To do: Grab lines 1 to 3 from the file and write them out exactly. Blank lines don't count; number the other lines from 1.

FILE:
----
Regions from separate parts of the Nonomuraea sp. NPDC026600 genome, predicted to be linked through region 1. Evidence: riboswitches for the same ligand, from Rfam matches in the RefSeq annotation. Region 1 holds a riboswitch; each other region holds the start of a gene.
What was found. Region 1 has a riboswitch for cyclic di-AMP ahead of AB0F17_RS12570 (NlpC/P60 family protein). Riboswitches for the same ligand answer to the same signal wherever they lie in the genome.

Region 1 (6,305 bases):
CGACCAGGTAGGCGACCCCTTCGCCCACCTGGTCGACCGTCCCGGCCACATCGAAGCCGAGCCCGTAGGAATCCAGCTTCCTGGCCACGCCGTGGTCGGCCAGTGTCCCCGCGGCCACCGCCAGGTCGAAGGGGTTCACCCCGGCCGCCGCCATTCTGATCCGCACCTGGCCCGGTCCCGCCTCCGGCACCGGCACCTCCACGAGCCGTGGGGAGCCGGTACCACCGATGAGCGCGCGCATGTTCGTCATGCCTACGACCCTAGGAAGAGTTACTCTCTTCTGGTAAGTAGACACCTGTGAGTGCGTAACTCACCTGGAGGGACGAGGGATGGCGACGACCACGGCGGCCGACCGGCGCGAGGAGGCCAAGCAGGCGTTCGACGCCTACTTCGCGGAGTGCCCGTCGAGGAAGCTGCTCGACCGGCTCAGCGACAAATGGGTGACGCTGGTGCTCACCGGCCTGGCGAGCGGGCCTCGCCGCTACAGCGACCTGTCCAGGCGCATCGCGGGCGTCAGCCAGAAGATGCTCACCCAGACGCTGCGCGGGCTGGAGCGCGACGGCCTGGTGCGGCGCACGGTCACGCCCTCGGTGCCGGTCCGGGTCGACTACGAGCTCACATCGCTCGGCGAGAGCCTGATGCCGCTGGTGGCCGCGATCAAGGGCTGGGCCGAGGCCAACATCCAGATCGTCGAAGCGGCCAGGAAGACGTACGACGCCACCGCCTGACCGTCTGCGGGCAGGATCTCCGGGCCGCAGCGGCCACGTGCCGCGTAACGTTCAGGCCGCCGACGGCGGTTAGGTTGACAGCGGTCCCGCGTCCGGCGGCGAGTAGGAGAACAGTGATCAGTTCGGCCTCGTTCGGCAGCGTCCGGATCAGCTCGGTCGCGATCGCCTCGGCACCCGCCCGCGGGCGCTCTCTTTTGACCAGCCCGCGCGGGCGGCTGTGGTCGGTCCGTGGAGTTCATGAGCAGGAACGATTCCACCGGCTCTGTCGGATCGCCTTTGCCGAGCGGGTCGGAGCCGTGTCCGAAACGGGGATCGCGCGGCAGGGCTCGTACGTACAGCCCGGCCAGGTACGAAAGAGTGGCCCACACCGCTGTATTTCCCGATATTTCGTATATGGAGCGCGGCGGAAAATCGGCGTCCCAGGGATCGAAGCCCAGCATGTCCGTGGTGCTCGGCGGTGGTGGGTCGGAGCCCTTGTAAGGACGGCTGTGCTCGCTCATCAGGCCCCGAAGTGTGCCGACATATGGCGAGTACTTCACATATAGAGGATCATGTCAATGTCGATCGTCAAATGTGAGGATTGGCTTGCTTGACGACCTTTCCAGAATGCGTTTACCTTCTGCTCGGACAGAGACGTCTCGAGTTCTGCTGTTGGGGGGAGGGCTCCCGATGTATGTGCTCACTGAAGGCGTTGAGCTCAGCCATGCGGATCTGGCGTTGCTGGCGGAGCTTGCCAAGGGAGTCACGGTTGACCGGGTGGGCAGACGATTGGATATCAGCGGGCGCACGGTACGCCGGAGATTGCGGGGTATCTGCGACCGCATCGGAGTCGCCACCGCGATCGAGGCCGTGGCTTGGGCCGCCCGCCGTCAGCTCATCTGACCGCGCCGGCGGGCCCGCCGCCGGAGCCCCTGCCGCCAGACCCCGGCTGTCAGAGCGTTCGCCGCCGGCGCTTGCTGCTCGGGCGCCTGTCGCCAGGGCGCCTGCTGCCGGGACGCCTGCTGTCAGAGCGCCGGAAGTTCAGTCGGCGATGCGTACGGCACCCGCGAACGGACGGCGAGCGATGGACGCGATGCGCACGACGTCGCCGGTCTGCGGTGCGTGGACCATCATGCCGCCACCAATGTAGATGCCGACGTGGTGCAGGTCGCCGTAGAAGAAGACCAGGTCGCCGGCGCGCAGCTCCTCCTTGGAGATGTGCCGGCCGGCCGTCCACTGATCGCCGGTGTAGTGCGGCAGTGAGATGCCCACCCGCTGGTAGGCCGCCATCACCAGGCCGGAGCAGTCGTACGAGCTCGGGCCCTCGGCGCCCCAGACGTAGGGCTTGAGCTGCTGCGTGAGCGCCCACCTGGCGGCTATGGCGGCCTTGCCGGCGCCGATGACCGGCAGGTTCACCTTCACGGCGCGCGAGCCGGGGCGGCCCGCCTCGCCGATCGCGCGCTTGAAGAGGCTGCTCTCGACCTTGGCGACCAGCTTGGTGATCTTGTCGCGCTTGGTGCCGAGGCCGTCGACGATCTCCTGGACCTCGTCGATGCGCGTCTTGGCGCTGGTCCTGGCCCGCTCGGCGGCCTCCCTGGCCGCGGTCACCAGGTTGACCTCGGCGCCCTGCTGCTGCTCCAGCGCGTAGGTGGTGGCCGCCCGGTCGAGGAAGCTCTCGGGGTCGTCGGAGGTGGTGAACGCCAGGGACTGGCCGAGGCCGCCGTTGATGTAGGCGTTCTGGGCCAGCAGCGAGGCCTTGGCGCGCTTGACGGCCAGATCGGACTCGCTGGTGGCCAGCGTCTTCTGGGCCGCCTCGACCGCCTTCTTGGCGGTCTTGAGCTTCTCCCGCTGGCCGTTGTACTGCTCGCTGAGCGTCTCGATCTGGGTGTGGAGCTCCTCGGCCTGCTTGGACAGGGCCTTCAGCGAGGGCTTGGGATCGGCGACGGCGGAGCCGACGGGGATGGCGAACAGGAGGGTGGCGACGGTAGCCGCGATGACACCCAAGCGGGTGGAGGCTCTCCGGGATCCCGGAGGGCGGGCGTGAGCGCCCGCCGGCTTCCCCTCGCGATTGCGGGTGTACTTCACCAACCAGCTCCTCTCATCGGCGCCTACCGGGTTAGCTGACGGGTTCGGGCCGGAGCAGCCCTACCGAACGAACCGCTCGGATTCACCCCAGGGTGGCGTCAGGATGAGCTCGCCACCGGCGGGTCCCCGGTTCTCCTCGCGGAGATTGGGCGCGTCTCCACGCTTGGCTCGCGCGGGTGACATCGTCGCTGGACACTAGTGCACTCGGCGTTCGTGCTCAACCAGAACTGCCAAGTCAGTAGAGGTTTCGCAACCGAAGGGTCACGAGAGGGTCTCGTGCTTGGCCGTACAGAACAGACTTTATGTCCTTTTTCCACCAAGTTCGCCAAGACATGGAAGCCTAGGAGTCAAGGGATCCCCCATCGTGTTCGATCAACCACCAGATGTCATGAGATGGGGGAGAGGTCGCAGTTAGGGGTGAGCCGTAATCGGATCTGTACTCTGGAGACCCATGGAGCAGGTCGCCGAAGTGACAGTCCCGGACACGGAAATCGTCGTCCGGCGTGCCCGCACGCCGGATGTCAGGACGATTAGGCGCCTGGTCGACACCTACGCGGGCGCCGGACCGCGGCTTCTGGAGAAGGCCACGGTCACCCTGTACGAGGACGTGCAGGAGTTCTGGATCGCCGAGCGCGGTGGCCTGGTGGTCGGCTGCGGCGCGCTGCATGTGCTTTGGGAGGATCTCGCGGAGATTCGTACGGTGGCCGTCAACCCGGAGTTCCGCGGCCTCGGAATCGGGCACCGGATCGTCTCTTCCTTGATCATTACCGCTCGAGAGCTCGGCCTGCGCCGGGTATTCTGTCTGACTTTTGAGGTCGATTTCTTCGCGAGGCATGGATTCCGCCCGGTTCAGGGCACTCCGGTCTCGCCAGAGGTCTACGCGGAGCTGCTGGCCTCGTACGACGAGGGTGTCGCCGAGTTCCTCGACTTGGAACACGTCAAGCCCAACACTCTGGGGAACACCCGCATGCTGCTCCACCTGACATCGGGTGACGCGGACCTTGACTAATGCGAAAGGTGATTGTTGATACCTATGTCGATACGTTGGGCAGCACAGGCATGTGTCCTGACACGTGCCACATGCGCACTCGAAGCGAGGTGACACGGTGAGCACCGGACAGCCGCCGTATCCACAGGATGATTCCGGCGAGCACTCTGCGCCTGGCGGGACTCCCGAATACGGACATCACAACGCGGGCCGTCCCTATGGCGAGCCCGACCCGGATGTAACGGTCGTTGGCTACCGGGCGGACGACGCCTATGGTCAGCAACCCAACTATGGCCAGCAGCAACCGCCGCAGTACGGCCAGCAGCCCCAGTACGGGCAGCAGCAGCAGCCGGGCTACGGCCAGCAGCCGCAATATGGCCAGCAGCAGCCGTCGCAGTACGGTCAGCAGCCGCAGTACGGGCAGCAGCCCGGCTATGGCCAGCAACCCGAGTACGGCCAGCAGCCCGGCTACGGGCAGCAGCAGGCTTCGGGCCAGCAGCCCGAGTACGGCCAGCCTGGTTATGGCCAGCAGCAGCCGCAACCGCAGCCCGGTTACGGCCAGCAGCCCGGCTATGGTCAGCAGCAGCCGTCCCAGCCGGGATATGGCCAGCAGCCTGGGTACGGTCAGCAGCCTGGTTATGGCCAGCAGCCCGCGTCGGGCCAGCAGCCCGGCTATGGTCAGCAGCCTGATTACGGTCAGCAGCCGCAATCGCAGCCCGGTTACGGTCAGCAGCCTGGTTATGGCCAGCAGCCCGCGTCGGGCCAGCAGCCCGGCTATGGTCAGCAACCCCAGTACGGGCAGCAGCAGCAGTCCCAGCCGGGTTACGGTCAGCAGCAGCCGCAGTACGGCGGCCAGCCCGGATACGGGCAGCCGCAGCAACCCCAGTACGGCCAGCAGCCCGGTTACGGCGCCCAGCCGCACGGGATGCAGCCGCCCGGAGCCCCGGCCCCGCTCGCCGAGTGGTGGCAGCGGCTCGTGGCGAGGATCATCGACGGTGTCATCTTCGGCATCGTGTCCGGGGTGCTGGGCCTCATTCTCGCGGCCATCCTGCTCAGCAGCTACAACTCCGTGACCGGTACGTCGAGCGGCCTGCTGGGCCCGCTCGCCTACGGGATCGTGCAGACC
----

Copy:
Regions from separate parts of the Nonomuraea sp. NPDC026600 genome, predicted to be linked through region 1. Evidence: riboswitches for the same ligand, from Rfam matches in the RefSeq annotation. Region 1 holds a riboswitch; each other region holds the start of a gene.
What was found. Region 1 has a riboswitch for cyclic di-AMP ahead of AB0F17_RS12570 (NlpC/P60 family protein). Riboswitches for the same ligand answer to the same signal wherever they lie in the genome.

Region 1 (6,305 bases):